AirBie, new Crypto Bike Sharing in Zug
A year ago I was walking my first automny steps in Zug, Switzerland, and learning how to share the road on my bike with the local traffic.
As the early readers of OUTSIDE THE BOX probably noticed, I did not especially draw the best painting of the city in terms of its cycling infrastructures and culture. But with Copenhagen as main benchmark in my mind and on my saddle, it is clear that the comparison was not fair, either.
FOr months however, Zug has been trying to re-invent its mobility by looking at alternative bike services for the canton.
Earlier this year Carvelo2Go, the first eCargo-Bike Sharing platform (that I plan to try when the weather gets a little more friendly to a traffic experiment) was launched, with 6 bikes available throughout the town. And in view of the number of bikes still available as I write the article (a rainy Wednesday night at 8pm) - one only - it seems the concept is working.
The city announced last week its intention to open the market to free-floating bike companies with the target of 500 bikes disseminated everywhere and the hope to reduce car traffic and complement an already-existing effective public transportation system.
As much I was fascinated by this new sharing model when it was first launched in Paris or Zurich, I could not stop but grinding my teeth at the pain it has been to circulate between bikes and scooters left here and there in the middle of the streets (for those who are not familiar with the concept, these bikes can be ordered, taken and left out anywhere through an app that manage their geolocation).
While the business model exploded throughout the world in 2017, it often hit the wall in 2018 with companies leaving some cities for a broad range of reasons: rules and regulations overload from the hosting cities, users'uncivilities, unexpectedly growing maintenance budget etc...
As an active pedestrian in Paris, my main rant has been to share the space with these new bikes left randomly in the middle of the sidewalks, on which pedestrian traffic already suffers from ongoing road constructions, poorly-parked cars or delivery trucks and a good amount of dog excrements.
Here in Zug, I have already feared for my son to be hit by bikes on the sidewalks (despite existing bike lanes nearby) and juggled to make my way around the limited parking spots (which, because they are limited, tend to be placed on the sidewalks, too, next to the shops). So I have been writing my rants here on OUTSIDE THE BOX, and I even shared some comments about this free-floating project with the local press. Let's see what will happen and especially which companies will be picked.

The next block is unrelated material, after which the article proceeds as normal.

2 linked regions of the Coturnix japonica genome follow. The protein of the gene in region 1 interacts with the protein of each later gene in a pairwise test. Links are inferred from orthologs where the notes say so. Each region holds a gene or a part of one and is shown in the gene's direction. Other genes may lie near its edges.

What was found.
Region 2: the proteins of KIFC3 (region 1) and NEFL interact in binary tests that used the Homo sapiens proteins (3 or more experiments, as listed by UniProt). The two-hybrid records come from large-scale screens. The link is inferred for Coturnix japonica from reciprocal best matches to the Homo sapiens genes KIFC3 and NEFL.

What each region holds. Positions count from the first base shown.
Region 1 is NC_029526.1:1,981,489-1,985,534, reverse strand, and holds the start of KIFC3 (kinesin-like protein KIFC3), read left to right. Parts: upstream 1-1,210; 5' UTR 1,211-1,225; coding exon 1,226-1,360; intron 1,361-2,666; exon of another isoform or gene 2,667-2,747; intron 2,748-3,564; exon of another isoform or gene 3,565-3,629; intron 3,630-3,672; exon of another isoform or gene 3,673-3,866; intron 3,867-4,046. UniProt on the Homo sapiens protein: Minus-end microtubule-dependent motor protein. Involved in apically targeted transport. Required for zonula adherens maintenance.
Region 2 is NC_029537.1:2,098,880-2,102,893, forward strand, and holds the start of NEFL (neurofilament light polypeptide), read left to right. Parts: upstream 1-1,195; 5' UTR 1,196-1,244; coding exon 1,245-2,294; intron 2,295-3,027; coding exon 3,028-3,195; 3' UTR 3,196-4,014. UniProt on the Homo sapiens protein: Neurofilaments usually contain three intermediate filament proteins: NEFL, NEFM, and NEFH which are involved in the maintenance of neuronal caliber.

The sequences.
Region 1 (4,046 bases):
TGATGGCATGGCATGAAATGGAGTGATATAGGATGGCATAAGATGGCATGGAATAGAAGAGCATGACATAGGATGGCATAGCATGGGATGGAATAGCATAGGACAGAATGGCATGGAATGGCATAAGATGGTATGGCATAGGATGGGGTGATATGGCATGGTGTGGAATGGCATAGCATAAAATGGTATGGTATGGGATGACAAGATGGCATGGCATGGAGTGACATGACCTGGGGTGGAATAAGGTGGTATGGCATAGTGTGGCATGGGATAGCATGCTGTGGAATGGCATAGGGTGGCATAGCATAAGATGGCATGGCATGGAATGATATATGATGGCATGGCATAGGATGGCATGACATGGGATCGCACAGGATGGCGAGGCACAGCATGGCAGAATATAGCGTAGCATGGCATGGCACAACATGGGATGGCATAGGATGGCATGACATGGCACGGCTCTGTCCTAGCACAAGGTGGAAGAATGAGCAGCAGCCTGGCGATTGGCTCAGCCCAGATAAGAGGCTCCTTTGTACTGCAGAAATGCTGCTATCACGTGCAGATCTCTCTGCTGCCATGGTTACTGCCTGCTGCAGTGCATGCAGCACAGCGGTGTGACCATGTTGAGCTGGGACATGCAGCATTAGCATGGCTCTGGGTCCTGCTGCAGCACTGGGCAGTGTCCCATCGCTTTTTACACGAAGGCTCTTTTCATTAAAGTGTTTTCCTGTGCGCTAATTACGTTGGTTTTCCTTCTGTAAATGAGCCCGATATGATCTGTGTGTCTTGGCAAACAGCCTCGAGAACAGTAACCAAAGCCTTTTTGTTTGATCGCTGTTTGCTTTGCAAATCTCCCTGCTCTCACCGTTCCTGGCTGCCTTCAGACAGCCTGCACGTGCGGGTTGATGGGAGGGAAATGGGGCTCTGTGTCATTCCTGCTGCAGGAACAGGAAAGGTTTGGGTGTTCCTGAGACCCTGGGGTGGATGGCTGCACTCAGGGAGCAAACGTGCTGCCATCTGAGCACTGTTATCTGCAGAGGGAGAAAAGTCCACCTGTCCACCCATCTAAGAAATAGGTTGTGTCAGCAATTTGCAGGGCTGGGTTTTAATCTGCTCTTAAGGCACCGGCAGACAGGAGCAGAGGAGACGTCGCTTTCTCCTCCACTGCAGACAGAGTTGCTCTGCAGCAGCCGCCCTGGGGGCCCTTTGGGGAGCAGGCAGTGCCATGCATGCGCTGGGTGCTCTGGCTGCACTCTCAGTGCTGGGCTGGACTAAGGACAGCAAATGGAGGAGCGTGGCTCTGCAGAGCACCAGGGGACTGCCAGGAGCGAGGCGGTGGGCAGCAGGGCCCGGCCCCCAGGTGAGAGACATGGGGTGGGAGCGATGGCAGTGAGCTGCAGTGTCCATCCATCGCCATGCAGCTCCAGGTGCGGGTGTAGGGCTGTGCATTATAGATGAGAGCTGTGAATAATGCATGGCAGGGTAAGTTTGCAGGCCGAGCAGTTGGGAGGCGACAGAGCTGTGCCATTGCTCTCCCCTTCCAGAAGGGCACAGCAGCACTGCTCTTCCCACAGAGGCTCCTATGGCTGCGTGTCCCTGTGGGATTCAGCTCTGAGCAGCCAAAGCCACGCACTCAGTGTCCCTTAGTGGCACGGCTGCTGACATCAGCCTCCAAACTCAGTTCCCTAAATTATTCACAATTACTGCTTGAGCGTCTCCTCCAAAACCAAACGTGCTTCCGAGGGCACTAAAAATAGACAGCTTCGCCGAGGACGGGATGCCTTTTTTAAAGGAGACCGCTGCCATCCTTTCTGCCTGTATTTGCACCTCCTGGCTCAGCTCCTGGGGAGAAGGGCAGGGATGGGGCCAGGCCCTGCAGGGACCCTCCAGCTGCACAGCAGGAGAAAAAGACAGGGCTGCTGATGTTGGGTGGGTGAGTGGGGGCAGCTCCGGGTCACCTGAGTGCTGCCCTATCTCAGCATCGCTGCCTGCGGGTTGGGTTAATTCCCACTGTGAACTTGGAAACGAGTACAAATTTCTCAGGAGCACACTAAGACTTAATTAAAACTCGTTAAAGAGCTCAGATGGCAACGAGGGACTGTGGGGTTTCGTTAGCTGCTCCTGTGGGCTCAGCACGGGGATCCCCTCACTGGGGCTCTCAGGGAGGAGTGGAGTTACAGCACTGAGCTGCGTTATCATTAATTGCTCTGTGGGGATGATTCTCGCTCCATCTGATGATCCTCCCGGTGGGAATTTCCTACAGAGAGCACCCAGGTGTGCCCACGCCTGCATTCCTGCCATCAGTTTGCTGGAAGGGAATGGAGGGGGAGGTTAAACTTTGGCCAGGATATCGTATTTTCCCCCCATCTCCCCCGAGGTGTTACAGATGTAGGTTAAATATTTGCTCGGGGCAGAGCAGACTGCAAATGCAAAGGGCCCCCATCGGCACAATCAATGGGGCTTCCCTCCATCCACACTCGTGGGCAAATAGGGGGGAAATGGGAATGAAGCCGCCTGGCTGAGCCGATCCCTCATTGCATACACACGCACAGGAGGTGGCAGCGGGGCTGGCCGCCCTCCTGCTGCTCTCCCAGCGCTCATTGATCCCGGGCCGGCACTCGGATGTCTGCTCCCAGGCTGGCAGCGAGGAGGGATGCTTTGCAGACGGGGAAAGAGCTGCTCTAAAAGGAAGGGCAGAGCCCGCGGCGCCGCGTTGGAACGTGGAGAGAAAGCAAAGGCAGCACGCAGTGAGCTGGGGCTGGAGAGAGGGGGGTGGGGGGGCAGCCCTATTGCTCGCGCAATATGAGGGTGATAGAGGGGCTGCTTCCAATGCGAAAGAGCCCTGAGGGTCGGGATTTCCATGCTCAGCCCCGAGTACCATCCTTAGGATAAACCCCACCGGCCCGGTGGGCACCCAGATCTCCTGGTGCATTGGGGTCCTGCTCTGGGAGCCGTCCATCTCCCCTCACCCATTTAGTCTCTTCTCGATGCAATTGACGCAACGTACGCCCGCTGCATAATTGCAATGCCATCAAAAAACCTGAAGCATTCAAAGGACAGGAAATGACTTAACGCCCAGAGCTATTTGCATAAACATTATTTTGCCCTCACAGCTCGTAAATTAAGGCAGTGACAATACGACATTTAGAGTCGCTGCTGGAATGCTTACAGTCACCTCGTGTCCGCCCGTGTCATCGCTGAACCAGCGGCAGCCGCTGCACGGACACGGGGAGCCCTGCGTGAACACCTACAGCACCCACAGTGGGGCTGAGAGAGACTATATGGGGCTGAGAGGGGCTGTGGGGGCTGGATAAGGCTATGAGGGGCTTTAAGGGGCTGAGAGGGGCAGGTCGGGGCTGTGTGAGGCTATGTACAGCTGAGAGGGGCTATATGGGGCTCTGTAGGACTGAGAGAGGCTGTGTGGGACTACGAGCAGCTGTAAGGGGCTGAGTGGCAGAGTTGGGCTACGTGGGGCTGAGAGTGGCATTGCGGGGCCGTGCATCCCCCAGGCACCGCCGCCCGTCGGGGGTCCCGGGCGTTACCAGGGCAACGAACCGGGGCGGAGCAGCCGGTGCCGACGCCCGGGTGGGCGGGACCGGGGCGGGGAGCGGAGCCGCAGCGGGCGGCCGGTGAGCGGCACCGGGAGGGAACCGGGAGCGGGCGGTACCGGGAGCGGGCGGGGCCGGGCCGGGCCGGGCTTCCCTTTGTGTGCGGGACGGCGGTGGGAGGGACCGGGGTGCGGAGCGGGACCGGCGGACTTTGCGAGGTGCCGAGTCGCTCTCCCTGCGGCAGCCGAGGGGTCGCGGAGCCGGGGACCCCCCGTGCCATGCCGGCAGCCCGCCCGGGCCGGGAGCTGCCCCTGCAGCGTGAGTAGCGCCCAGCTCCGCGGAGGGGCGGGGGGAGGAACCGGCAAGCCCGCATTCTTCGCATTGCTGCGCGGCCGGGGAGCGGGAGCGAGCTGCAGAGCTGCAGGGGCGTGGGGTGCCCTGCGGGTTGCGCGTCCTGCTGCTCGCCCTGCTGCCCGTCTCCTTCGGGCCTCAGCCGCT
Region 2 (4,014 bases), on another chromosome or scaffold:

More to come in 2019.
Sometimes, I am a party-pooper, but I fully take responsibility, or even worse, credits.
But now, back to the original topic of this article.
With Stadt Zug as the main partner, the company AirBie launched the first Crypto Bike-sharing app in Zug, with crypto security at the heart of the process.
The "smart" locks are based on two new technologies, the Blockchain and LoRaWAN technology, which - in contrast to the mobile network - use an energy-saving and highly efficient low-voltage network.
The principle however remains the same: find a bike, unlock it, use it then sign-out through the app itself. Users are required to sign-up via the secured platform set by Stadt Zug that will provide profiles secured through blockchain.
AirBie made its first steps as a smart platform monitoring air quality through a network of sensors of NOx, CO, NH3 and fine dust and other pollutants, and made it finalist of the ClimateLaunchpad.
The launch article is available here (in German) in case you want to learn more about the technology.
Another crypto-step for the canton which congratulates and sells itself as being on the forefront of the technology and the host of multiple blockhain-driven companies.
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